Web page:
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Health & Diving
Hazardous Marine Life

Hazardous Marine Life

Red Tide and Shellfish Poisonings

Red tide is a colloquial term for a specific phenomenon known as harmful algal bloom. Occasionally, large concentrations of aquatic microorganisms naturally bloom in coastal areas. The rapid accumulation of algal blossom can be significant enough to cause a green, red or brown discoloration of estuarine and freshwater environments. Scientists discourage use of the term "red tide," because these phenomena are unrelated to tidal water movements and may not necessarily be red in color or present any discoloration at all. Instead, when these algal blooms are associated with potentially harmful toxins, a more precise and favored terminology is "harmful algal bloom" (HAB).


Negative Impact on Ecosystems

Among the involved microorganisms, certain species of phytoplankton may be present, which can produce harmful natural toxins that can become concentrated in tissues of filter feeders such as shellfish and other mollusks and crustaceans. The whole food chain may be affected, and millions of fish may die as a result.

Danger to Humans

These toxins can affect commercial fisheries and represent a public health threat. People who consume contaminated shellfish may suffer a variety of shellfish poisonings, some of which are potentially lethal. Hazards related to HAB may not be limited to shellfish consumption, so avoid harvesting any type of seafood in areas where HAB is known to have endemic outbreaks.

Shellfish Poisonings

Shellfish are bivalve (two-part shells) mollusks that capture nutrients by filtering water. During this process, these filter feeders can accumulate toxins and other contaminants. When humans consume these bivalves, they may be poisoned. These toxins are water-soluble and heat- and acid-stable — they are unaltered by ordinary cooking methods. Shellfish poisonings are a group of four different syndromes caused by eating bivalve mollusks contaminated with toxins produced by microscopic algae.

Syndromes


There are four different types of shellfish poisonings that are primarily associated with mollusks such as mussels, clams, oysters and scallops.

Paralytic Shellfish Poisoning (PSP)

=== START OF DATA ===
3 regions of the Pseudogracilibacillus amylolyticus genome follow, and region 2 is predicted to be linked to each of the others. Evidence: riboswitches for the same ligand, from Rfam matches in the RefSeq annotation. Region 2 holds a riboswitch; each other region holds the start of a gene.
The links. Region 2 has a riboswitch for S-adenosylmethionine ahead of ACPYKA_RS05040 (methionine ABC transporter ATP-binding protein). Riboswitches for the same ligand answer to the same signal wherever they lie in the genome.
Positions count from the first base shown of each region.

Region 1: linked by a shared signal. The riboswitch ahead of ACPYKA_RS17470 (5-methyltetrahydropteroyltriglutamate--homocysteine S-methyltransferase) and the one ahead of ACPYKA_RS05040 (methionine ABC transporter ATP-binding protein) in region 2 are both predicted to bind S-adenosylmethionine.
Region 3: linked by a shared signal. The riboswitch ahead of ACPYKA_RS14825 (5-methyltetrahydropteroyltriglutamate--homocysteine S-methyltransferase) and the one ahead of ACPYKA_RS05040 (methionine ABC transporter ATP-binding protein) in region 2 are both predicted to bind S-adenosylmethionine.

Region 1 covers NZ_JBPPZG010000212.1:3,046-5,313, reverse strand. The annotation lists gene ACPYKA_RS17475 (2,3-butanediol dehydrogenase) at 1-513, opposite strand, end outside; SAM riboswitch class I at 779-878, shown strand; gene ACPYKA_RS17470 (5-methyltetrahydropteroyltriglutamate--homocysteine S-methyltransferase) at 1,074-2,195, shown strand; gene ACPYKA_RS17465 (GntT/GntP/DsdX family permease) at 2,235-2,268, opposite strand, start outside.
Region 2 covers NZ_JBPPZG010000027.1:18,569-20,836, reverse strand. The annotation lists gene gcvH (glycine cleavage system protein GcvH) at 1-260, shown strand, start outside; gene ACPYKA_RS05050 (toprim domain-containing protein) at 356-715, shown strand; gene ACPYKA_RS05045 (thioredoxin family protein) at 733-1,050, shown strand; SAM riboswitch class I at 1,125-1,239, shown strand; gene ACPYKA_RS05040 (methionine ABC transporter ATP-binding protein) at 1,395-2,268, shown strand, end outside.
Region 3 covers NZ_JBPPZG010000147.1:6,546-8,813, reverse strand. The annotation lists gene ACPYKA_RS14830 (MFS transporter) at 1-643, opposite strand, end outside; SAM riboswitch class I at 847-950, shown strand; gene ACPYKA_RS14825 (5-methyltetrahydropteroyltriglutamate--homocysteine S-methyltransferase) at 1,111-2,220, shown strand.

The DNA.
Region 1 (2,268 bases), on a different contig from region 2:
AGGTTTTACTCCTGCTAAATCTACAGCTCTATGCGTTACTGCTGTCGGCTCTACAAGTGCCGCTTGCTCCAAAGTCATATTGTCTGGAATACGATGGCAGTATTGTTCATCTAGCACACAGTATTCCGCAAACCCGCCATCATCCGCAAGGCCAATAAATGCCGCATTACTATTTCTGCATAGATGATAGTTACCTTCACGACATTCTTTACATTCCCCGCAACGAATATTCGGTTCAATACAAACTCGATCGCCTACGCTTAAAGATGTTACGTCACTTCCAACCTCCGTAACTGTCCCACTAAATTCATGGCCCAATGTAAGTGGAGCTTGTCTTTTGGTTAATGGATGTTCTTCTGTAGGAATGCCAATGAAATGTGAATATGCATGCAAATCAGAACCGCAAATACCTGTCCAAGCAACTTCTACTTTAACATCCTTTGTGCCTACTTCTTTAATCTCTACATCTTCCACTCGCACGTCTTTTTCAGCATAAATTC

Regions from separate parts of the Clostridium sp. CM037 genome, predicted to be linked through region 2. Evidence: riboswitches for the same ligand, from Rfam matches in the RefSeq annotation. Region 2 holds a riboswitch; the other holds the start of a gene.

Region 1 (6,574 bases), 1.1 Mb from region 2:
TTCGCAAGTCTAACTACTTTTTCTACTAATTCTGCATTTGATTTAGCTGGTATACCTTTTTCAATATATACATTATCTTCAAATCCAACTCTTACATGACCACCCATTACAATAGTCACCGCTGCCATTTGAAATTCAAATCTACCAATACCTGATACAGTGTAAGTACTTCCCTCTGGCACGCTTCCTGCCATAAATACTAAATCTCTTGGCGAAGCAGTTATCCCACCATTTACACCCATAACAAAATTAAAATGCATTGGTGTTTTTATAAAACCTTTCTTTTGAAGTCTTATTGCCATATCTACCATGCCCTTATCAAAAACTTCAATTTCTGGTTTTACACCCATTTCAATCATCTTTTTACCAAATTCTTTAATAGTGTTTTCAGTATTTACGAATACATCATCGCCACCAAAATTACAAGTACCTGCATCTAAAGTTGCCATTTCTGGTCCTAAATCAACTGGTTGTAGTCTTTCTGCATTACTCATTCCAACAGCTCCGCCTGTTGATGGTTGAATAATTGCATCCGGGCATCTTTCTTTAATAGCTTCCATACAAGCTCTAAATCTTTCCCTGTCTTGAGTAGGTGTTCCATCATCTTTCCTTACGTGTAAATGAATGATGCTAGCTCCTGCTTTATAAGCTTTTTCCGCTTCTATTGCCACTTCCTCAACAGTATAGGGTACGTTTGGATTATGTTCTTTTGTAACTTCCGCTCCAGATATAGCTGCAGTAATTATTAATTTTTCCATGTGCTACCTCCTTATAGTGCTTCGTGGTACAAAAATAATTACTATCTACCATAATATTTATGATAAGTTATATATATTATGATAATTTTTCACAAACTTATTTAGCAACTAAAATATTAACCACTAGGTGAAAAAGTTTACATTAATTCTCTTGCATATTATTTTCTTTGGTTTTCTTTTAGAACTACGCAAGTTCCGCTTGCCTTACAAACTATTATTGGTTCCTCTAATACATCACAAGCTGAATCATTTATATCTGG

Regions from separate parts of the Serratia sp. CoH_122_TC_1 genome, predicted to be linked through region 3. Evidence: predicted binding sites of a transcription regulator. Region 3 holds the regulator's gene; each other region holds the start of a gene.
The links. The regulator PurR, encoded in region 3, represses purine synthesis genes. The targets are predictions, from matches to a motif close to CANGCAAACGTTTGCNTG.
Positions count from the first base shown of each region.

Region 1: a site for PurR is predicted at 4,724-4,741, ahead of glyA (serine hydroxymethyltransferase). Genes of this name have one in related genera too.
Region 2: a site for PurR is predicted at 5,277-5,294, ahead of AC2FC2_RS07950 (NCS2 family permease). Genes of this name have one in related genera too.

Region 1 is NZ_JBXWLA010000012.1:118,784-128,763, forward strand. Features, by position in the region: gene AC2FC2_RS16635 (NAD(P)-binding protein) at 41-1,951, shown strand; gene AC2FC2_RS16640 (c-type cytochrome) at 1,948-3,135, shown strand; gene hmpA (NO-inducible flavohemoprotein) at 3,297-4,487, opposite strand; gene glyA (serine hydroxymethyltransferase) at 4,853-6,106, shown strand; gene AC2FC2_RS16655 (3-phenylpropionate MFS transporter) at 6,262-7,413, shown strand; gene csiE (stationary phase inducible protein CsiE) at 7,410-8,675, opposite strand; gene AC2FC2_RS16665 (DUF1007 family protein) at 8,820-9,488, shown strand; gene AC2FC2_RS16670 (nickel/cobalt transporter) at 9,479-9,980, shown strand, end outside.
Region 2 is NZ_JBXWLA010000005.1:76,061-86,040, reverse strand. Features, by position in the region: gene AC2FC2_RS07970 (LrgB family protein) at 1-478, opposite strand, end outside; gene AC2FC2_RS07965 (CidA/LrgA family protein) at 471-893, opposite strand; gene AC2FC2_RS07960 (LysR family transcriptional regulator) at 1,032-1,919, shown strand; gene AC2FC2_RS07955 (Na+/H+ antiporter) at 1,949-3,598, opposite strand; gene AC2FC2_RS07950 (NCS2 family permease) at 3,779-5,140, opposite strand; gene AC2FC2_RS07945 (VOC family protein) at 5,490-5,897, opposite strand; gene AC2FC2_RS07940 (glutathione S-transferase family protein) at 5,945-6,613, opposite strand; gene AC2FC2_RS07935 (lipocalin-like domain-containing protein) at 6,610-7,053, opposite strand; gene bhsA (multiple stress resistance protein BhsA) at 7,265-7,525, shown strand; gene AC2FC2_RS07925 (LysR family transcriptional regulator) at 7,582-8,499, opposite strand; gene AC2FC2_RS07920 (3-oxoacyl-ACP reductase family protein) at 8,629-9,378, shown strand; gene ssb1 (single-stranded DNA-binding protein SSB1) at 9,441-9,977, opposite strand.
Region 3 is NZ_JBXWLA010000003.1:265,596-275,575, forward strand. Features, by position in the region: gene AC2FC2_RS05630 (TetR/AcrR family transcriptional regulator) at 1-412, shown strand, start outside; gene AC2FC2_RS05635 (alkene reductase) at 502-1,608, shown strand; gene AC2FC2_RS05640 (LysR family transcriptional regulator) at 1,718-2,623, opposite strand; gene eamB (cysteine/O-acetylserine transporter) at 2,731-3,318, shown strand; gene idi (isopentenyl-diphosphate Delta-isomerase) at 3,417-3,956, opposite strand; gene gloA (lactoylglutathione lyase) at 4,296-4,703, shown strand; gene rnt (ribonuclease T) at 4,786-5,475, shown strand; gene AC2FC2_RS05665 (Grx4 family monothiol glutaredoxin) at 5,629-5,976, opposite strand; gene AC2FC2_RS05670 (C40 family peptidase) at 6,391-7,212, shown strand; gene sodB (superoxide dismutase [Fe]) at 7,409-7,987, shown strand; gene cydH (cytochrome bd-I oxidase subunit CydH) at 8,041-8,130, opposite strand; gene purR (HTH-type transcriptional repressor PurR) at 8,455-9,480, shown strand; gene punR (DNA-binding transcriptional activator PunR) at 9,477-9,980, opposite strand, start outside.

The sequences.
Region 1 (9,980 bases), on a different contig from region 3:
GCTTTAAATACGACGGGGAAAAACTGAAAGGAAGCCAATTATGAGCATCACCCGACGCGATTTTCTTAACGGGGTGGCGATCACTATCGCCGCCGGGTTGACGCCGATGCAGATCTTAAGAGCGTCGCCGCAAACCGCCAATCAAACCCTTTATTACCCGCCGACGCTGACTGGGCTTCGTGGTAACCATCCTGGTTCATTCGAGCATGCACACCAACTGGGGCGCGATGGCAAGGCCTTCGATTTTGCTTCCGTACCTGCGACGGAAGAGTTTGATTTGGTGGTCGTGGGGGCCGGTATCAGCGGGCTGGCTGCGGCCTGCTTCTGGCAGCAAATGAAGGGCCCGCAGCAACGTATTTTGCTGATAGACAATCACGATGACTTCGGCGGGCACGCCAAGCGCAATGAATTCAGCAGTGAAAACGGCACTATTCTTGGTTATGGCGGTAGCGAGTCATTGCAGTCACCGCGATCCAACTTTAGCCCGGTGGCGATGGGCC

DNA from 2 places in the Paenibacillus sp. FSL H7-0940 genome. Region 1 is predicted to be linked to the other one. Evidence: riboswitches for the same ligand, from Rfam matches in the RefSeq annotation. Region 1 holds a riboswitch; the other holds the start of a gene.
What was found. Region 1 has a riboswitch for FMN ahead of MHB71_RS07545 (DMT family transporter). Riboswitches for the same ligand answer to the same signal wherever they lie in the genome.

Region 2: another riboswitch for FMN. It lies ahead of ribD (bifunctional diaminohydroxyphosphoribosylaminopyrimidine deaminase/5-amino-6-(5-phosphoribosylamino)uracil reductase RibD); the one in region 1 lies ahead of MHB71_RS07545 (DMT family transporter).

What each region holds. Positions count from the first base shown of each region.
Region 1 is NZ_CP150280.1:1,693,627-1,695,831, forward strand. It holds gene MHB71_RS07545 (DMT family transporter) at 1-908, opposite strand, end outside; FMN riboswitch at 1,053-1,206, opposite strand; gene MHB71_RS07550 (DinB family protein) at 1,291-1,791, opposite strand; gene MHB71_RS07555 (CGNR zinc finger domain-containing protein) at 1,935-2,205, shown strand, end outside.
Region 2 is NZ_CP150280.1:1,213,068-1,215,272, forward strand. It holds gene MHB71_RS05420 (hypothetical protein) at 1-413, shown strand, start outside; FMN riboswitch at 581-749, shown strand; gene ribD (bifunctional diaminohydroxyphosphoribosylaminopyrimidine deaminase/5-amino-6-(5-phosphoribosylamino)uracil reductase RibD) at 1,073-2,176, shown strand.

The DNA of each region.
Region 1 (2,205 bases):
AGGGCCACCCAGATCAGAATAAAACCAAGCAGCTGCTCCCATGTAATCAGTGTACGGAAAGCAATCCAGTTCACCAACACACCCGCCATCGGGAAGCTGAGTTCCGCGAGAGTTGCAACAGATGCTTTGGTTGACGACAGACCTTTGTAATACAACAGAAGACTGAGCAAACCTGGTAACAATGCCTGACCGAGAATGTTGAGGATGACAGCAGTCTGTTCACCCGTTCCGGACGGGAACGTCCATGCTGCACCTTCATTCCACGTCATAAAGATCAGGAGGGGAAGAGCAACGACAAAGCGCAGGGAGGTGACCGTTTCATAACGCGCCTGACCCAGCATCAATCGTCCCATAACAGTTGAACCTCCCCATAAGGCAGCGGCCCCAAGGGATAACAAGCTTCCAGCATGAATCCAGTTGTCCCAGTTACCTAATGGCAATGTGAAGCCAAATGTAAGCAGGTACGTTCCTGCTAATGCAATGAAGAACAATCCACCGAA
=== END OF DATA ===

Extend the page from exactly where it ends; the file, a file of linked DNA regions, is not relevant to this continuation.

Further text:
These mollusks can accumulate a toxin called saxitoxin, which is produced by phytoplankton (dinoflagellates, diatoms and cyanobacteria). Some shellfish remain toxic for several weeks, while others can store the toxin for up to two years.

PSP blooms are associated with harmful algal blooms, which can occur in almost all oceans. PSP can be fatal, particularly in children. Symptoms can appear a few minutes after ingestion and include nausea, vomiting, diarrhea, abdominal cramps, numbness or burning around the mouth, gums, tongue and progressing to the neck, arms, legs and toes. Other symptoms may include dry mouth, shortness of breath, slurred speech and loss of consciousness. Signs of toxicity and mortality are also seen in wild animals.

Amnesic Shellfish Poisoning (ASP)
This rare syndrome is caused by consuming shellfish contaminated with a toxin called domoic acid, produced by certain marine diatoms.

Symptoms can appear 24 hours after ingestion of contaminated mollusks and may include nausea, vomiting, diarrhea, abdominal cramps and hemorrhagic gastritis. Neurological signs are severe and can take up to three days to develop. Neurological signs include dizziness, disorientation, visual disturbances, short-term memory loss, motor weakness, seizures, increased respiratory secretions and life-threatening dysrhythmias (irregular heartbeat). Death is rare. Resulting conditions due to permanent damage to the central nervous system may include short-term memory loss and peripheral neuropathy (weakness, numbness or pain as a result of nerve damage).

Diarrheal Shellfish Poisoning (DSP)
Certain dinoflagellates produce a toxin known as okadaic acid that can cause a diarrheic syndrome. This toxin can damage the intestinal mucous membrane, making it very permeable to water, which causes significant diarrhea as well as nausea, vomiting and abdominal cramps.

Symptoms can strike within a few minutes to an hour of ingesting contaminated shellfish and can last for about one day. No life-threatening symptoms have ever been recorded, but serious dehydration may occur.

Neurotoxic Shellfish Poisoning (NSP)
NSP is caused by a toxin called brevetoxin, naturally produced by a dinoflagellate known as Karenia brevis. Brevetoxin can cause a variety of neurological symptoms very similar to ciguatera. NSP is generally not life threatening, but hospitalization is recommended until all other possible causes have been ruled out. In the United States and the Gulf of Mexico, a blossom of Karenia brevis usually causes the phenomena known as HAB.


Prevention

HABs occur throughout the world, killing millions of marine animals and affecting fisheries. Before harvesting your own seafood from coastal areas, research where HABs may occur, and avoid consuming self-caught shellfish and fish from areas known to have HABs. Commercial fisheries tend to be safer than small-scale artisanal harvesters.

The National Oceanic and Atmospheric Administration (NOAA) has a NOAA HAB (Red Tide) Watch page on Facebook. This system provides an operational forecast for harmful algal blooms. For those not on Facebook, NOAA's Tides and Currents portal also provides an operational forecast system for HABs.

The Florida Fish and Wildlife Conservation Commission offers an online resource with a current map of red tide counts in the state of Florida.
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